If there’s one thing dancers face a lot of, it’s rejection. Whether it’s competition loss, failed auditions or vying for those highly coveted front formation spots, dancers are constantly exposed to opportunities for disappointment. In fact, dance educators do much more than teach movement—they’re often counselors who support their students through some pretty upsetting situations.
To set your students up for success both in and out of the studio, it’s just as important to help them build mental strength and wellness as it is physical strength. “Mental resilience is the process of finding healthy ways to adapt to adversity or distress; it’s really about the bounce back,” says Dr. Veronica Womack, a research scientist at Northwestern University who’s also a mindfulness instructor at Governors State University. Use these tips to teach your students how to recover from rejection and disappointment.
Be transparent about the challenges they’ll face.
“It’s important to teach dancers that rejection is a part of this industry and life,” says Roger Lee, who’s been a dance educator for the past 14 years, with teaching credits that include Joffrey Ballet School, Broadway Dance Center and The Rock School for Dance Education. Recalling the surprise he felt about the disappointment he experienced early in his career, he recommends instructors be transparent about the realities of the industry (without scaring their students out of pursuing these opportunities altogether).
Try talking about your own stories of disappointment or rejection during relevant moments in class, or bringing in guest artists who can share the ups and downs of getting to where they are today. Set honest expectations with your students: Express your belief in them, but prepare them for the reality that they may not land a summer intensive or place in every competition, for example, so they’re not caught off guard if it happens. “You have to have that conversation with students,” Lee says. “I felt shocked because no one warned me.”
Help them overcome the fear of failure.
Lee recommends developing class activities that build your students’ confidence in their ability to handle difficult situations, and bounce back from failure. “Put students in situations where they’re forced to fail, then reflect on the experience,” he says. For instance, he may teach a speedy combo to students who aren’t ready for that level of difficulty. From there, he facilitates peer conversations where dancers can reflect on the challenge and think of ways they could make it through it the next time.
Overcoming fear of failure involves detaching from outcomes, adds Womack, who recommends reminding students of their intrinsic wholeness. Show your students that you value them reaching their personal best more than their competition results, for example. Or, affirm how they’ve recovered quickly from a mistake more than you reprimand them for the mistake itself. “Embrace the process instead of the outcome,” Womack says.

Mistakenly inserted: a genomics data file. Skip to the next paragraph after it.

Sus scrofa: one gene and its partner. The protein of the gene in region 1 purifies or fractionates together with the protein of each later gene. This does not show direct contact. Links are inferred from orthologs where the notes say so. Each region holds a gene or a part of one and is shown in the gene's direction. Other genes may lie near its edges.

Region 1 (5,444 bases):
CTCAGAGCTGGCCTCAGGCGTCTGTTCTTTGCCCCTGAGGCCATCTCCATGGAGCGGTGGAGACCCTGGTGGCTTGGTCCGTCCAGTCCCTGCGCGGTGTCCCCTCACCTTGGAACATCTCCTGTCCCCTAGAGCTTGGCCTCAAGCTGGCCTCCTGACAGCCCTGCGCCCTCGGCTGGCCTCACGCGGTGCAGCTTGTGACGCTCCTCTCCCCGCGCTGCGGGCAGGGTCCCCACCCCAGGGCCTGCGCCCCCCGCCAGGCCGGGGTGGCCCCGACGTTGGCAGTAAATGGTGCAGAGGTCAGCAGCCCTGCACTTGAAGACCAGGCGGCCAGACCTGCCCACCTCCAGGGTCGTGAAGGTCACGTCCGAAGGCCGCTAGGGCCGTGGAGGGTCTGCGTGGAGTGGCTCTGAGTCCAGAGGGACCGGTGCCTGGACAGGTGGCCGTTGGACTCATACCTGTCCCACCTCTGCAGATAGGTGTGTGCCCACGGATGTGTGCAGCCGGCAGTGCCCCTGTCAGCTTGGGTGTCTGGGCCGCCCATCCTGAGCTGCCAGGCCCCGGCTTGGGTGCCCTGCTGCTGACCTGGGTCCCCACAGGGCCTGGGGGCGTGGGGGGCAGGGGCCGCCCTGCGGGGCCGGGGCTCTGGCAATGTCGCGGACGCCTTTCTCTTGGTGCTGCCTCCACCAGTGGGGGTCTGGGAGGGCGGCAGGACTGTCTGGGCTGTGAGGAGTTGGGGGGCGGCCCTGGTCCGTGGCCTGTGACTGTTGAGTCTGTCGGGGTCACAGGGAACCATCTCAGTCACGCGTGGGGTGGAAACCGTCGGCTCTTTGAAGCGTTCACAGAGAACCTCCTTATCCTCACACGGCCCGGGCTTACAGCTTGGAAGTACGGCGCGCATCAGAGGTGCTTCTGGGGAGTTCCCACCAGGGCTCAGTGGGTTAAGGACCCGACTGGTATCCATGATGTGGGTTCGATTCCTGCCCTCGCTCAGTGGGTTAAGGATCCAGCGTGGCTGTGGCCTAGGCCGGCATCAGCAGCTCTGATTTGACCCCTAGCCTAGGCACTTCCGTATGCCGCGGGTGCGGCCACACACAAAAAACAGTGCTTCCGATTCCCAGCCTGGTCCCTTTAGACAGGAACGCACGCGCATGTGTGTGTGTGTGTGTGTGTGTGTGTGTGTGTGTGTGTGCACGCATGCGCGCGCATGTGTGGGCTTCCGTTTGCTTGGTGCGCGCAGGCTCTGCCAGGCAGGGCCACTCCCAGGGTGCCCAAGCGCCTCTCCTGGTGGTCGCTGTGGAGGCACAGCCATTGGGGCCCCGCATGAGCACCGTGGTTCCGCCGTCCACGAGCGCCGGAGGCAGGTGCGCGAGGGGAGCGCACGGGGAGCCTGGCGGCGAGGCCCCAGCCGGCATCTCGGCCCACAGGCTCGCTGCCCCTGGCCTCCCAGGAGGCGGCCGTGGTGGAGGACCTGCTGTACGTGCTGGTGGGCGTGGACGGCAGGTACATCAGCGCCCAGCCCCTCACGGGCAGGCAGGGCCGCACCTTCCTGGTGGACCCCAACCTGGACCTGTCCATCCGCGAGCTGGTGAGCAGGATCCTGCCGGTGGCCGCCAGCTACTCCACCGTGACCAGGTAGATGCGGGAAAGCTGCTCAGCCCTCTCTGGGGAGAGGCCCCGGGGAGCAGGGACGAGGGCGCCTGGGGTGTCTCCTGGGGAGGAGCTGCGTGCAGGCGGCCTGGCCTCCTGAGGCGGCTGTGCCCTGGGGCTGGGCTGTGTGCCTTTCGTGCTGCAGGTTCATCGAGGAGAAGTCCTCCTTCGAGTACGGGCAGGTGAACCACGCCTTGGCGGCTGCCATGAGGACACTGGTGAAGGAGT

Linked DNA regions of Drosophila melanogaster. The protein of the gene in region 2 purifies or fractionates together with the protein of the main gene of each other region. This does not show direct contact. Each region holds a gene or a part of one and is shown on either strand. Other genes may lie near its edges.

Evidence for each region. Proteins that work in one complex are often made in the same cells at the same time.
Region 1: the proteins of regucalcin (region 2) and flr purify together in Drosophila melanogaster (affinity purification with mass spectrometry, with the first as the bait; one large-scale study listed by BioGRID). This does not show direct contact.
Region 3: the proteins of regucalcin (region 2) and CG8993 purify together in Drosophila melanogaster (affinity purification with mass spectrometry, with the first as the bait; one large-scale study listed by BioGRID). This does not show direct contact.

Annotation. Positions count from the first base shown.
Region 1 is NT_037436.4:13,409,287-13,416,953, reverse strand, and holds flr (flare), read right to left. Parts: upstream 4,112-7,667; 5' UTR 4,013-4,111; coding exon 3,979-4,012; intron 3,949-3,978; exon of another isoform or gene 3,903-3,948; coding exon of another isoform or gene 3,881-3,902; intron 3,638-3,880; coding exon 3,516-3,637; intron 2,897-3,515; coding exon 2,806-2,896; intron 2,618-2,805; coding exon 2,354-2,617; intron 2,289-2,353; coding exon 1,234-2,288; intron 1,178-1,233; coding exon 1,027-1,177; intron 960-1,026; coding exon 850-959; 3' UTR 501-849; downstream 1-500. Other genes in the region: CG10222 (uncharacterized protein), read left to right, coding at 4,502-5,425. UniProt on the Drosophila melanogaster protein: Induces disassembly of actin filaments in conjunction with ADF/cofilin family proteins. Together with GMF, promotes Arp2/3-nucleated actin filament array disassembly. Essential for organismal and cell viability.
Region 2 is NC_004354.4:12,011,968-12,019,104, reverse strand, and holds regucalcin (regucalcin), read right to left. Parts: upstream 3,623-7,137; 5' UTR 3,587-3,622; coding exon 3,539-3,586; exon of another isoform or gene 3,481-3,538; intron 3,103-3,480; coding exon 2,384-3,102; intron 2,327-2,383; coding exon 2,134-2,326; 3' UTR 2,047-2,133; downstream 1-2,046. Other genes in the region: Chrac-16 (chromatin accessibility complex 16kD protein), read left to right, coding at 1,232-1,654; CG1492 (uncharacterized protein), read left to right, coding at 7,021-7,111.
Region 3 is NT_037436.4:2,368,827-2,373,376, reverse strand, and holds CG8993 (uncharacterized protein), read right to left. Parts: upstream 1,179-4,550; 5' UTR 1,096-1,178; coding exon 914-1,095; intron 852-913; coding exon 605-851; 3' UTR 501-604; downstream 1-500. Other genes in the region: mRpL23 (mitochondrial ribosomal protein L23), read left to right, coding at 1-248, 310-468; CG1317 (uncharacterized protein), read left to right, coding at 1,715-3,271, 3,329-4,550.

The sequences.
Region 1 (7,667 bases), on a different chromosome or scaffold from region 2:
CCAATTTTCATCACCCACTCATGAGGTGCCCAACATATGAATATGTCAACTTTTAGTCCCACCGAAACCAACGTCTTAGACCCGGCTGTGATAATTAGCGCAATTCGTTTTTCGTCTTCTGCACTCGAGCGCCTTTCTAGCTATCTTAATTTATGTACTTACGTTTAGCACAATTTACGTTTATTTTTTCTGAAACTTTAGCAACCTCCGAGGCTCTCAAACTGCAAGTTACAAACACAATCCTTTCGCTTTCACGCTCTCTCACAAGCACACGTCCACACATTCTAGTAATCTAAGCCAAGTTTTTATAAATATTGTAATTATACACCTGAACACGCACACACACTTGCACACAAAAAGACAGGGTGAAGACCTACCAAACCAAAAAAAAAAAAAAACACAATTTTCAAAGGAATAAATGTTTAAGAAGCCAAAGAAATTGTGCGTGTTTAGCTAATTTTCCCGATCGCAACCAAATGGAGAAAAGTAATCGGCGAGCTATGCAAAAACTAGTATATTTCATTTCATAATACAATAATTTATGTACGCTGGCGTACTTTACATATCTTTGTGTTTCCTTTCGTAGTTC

Foster a culture where feedback is expected.
Creating an environment where receiving and giving feedback is normalized will help prepare your students for the tough conversations they may experience outside the classroom. “Feedback is a useful tool in life, and a lot of people don’t know how to do it,” says Casey Copeland, a student at Florida State University who’s in the process of earning a MA in dance, with an emphasis in dance science and mental health. She uses Liz Lerman’s Critical Response Process to facilitate peer feedback discussions in her classes. Students perform a combo, then break into small groups to ask questions and offer constructive feedback.
Help them see the bigger picture.
It’s important for dancers to know there’s life beyond failure, which Lee shares often when judging competitions like National Dance Showcase and New York State Dance Challenge. To keep them inspired, he uses real-world examples, like Destiny’s Child, who lost against their opponents on “Star Search” before becoming one of the most successful musical groups of their time, or Jennifer Hudson, who didn’t win “American Idol” but went on to win an Oscar for her performance in Dreamgirls. “It was such a small chapter in their life, and now it doesn’t matter,” he tells upset dancers.
Lead by example.
Help your dancers build mental resilience by modeling it for them. Show them what it looks like to learn from failure, perhaps by sharing how the pandemic impacted your career and how you’ve managed to sustain it through such a tough time. “Mirroring the behavior you want your students to do goes a long way in them doing it outside of the classroom,” says Copeland.